The last round of negotiations on the EU/Ukraine Association Agreement
On 11 November in Brussels, the last round of negotiations of the Association Agreement between Ukraine and the European Union was held. Compromise was reached on two of three issues. Kyiv agreed to a term-free contract, which Brussels had called for, but won the option to revise it after five years with both parties’ consent. Ukraine also agreed to make changes in its law (including constitutional amendments) extending the jurisdiction of the International Criminal Court to citizens of Ukraine. The most important issue remained unresolved, however; the inclusion of a formal note on the prospect of EU membership, which Ukraine has been pushing for. It was only established that agreement on this issue would be reached during a meeting at the political level, but no date was specified for this.
Even if the negotiations are formally concluded, then the case of Yulia Tymoshenko will have crucial significance for the Association Agreement’s coming into force. EU representatives have informally indicated that if the main opposition leader remains in custody, the agreement will not be initialled. Meanwhile, on 15 November the Ukrainian parliament rejected an amendment decriminalising the article of the Criminal Code under which Tymoshenko was sentenced.
- Despite significant progress in the negotiations, their formal completion before the EU/Ukraine summit scheduled for 19 December is in doubt. It seems that Kyiv’s demand for a prospect for membership is merely a pretext to delay completion of the talks, because Ukraine is aware that there is no hope of the EU making any concessions on this issue. It thus seems unrealistic to expect the agreement to be initialled at the December summit, as some member states and the largest faction in the European Parliament favour postponement due to the Tymoshenko case. In this situation, it is advantageous for Ukraine to pause the end of the talks, and blame the EU for blocking “Ukraine’s European aspirations”. According to reliable reports in the Ukrainian media, Kyiv is ready to give up the perspective of membership and limit itself to a unilateral declaration on the matter, but only if it receives guarantees that the EU will consent to initialling the Association Agreement (even after the summit), regardless of the Tymoshenko case.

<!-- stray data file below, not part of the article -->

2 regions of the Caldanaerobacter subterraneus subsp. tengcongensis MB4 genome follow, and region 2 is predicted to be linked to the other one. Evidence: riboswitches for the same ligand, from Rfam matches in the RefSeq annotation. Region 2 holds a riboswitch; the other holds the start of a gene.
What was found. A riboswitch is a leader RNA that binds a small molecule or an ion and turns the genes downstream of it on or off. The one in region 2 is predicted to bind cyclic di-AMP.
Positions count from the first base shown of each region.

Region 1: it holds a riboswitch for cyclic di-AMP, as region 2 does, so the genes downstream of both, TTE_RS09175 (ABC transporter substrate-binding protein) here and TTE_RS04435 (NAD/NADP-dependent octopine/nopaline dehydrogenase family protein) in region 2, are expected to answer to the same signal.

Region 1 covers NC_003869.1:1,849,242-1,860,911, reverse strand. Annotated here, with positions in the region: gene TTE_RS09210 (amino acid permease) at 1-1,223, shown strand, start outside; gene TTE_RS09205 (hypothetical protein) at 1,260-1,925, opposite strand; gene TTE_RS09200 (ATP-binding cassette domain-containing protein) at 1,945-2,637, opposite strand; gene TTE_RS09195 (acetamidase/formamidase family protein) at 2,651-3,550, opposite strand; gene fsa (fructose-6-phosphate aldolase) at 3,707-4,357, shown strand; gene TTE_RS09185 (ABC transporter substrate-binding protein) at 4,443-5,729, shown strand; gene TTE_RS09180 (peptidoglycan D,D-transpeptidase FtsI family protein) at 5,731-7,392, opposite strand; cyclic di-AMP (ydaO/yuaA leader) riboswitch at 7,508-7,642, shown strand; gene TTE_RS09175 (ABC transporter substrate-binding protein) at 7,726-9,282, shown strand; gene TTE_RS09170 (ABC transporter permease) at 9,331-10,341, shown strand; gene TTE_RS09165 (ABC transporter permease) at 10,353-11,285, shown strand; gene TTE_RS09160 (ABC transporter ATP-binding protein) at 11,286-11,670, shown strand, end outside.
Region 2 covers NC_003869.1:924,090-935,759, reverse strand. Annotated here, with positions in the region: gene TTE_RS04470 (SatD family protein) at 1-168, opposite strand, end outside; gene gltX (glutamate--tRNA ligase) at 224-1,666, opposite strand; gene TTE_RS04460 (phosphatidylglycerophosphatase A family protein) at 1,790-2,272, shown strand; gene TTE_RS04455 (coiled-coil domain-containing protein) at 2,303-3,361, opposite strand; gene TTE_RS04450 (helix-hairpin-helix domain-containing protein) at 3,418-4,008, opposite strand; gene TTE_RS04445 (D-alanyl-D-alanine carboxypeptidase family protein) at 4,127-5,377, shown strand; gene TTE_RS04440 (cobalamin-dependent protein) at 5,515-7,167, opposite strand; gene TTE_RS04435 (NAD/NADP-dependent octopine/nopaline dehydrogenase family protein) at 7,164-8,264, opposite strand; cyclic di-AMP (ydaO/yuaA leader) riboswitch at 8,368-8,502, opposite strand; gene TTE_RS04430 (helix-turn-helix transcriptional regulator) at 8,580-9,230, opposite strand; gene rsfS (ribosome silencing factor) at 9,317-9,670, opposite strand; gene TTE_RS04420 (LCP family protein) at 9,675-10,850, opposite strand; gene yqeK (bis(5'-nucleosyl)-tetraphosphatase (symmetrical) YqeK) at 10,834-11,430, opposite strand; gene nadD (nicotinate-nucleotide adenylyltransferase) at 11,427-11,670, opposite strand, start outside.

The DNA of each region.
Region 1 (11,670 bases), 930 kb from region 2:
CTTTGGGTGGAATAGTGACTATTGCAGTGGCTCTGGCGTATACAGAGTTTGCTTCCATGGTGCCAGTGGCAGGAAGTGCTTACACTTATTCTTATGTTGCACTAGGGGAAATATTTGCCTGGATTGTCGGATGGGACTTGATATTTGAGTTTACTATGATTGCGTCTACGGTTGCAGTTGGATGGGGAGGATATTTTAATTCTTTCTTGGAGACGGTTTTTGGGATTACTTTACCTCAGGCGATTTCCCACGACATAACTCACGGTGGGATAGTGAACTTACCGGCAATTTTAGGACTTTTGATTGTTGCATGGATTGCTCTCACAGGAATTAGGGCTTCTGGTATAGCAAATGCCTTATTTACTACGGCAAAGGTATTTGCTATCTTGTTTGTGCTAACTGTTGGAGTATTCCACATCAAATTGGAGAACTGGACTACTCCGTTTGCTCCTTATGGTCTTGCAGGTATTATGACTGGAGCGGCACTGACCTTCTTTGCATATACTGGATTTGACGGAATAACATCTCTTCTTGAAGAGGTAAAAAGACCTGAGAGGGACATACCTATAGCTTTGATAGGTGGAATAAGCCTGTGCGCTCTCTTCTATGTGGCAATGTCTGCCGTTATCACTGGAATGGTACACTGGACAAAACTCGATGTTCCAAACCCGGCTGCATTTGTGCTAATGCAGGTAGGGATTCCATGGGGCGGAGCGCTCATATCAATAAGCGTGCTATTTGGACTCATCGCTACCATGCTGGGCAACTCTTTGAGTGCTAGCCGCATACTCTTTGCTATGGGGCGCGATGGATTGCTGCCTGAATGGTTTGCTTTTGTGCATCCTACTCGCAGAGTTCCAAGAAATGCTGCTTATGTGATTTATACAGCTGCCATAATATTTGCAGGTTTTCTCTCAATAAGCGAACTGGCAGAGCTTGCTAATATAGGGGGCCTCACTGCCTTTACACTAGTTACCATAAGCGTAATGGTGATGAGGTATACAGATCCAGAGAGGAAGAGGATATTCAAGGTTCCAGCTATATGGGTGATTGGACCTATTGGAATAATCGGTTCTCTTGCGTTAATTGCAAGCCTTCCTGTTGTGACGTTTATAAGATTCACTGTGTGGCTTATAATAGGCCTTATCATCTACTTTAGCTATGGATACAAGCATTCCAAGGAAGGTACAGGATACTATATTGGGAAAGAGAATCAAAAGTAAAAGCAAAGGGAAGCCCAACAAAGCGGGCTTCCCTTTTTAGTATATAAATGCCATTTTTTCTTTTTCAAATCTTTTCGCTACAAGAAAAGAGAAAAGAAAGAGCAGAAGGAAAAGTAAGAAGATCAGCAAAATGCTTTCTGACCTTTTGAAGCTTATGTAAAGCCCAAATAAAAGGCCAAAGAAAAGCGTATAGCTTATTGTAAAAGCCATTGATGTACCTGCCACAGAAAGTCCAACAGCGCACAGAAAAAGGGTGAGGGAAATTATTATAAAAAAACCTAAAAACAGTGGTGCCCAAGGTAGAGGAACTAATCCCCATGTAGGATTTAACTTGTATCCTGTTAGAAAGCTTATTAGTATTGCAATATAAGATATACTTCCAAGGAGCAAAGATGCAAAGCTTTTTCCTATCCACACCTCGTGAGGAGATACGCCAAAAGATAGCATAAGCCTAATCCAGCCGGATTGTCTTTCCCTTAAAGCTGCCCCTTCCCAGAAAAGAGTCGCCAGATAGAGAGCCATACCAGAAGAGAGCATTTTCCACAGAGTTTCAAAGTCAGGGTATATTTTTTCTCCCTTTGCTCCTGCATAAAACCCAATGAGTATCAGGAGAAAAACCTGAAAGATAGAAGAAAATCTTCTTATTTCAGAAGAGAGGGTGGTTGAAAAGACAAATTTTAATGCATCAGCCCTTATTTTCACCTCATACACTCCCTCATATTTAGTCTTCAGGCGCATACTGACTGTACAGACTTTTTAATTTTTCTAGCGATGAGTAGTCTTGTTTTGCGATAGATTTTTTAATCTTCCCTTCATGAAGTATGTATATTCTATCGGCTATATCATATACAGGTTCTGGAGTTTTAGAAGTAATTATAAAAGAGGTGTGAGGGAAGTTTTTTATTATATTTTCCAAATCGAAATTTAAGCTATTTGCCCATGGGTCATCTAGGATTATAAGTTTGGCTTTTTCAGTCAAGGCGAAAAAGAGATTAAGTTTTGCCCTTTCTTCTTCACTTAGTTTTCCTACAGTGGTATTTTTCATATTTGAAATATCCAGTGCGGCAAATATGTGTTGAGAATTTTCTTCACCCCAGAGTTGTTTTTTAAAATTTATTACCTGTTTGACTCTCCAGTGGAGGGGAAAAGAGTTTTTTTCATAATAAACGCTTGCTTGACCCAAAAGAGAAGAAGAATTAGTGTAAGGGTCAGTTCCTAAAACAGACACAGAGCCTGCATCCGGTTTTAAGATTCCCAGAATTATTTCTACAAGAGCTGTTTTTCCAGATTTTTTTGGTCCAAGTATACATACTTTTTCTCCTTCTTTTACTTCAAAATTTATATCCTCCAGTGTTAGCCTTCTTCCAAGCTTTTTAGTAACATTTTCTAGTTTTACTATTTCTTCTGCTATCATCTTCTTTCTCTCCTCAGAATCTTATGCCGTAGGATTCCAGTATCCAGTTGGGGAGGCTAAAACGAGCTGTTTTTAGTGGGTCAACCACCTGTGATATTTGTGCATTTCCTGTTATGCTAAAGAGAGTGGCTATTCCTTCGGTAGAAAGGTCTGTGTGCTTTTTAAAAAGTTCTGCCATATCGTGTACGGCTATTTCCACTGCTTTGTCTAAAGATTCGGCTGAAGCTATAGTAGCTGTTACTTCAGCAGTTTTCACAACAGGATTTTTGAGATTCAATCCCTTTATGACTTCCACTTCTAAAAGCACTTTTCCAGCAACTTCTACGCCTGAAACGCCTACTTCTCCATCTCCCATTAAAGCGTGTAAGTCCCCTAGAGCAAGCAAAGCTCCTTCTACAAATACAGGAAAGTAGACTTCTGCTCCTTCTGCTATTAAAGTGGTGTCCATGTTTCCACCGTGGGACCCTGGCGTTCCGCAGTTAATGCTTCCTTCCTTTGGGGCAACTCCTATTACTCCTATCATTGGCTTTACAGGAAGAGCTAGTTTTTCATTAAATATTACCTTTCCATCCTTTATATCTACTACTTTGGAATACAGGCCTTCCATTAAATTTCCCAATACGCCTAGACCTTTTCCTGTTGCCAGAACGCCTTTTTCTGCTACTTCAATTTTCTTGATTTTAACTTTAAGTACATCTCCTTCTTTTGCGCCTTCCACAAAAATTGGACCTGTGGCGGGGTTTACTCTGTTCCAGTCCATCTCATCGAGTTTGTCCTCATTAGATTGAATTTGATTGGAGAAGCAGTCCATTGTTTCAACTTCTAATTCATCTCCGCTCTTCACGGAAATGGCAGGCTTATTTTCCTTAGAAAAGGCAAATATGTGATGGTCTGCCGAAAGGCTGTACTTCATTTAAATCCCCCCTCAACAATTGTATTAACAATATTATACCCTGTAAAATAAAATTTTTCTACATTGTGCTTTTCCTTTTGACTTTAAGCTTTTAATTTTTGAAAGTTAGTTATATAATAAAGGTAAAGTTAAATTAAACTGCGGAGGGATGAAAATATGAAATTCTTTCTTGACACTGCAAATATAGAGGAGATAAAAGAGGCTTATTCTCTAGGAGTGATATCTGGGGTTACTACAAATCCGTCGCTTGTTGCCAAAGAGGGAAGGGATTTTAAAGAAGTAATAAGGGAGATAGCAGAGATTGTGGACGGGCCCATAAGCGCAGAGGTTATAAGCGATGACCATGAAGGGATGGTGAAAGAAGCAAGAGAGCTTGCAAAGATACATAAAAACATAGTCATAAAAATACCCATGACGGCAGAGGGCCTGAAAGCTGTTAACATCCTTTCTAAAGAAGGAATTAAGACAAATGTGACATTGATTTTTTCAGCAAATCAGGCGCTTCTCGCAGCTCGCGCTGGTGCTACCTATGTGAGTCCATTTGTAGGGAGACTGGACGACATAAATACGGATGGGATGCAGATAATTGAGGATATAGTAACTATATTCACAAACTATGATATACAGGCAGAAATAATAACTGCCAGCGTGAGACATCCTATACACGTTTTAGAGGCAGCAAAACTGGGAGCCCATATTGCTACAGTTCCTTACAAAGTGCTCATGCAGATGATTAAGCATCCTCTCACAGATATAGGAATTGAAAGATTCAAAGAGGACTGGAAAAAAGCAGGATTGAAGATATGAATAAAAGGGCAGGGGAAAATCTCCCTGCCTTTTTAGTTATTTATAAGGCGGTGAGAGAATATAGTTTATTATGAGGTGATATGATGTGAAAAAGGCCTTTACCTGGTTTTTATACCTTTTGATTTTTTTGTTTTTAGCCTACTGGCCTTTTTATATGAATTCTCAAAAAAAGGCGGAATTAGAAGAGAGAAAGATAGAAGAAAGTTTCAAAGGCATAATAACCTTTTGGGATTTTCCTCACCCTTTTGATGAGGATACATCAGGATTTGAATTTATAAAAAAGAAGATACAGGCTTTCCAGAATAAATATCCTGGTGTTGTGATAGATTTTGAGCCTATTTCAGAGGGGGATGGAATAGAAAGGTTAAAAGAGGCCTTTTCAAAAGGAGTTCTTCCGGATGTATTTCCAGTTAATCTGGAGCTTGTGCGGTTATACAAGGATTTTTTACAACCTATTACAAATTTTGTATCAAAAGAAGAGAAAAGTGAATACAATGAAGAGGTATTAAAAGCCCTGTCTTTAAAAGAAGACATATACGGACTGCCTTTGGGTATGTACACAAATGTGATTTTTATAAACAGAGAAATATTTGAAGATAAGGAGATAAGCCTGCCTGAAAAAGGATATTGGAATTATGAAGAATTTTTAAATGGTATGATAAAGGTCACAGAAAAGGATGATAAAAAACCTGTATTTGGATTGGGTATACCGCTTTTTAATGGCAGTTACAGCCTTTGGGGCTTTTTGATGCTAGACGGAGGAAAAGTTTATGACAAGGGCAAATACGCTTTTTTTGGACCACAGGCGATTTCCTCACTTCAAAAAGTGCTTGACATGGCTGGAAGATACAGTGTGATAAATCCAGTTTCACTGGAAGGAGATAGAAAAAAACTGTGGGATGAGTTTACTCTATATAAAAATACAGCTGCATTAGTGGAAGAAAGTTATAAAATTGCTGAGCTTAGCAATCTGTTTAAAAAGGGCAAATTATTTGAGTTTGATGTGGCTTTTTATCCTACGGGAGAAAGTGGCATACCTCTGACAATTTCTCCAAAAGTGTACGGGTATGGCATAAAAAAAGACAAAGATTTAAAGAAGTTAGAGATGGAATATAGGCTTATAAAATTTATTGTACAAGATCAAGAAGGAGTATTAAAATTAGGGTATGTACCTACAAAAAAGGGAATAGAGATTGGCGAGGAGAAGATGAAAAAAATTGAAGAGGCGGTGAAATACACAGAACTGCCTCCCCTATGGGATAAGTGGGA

- The Ukrainian parliament’s rejection of the amendments to the Criminal Code proves that the Ukrainian government is counting on removing its political opponents, even at the cost of delaying the conclusion of the Association Agreement with the EU. Tymoshenko could still be released (no earlier than mid-December) under sentence of the Court of Appeal, but this seems increasingly unlikely.
- An additional reason for blocking the completion of the talks with Ukraine is the EU's own deep political crisis. Compared to several years ago, the EU has lost much of its attraction for the Ukrainian elites, who realise that Ukraine’s accession to the EU has been ruled out for the foreseeable future. In this situation, the Ukrainian government is still interested in economic integration with the EU, but does not intend to put up with Brussels interfering in its internal affairs, as the pressure to release Tymoshenko is perceived by Kyiv.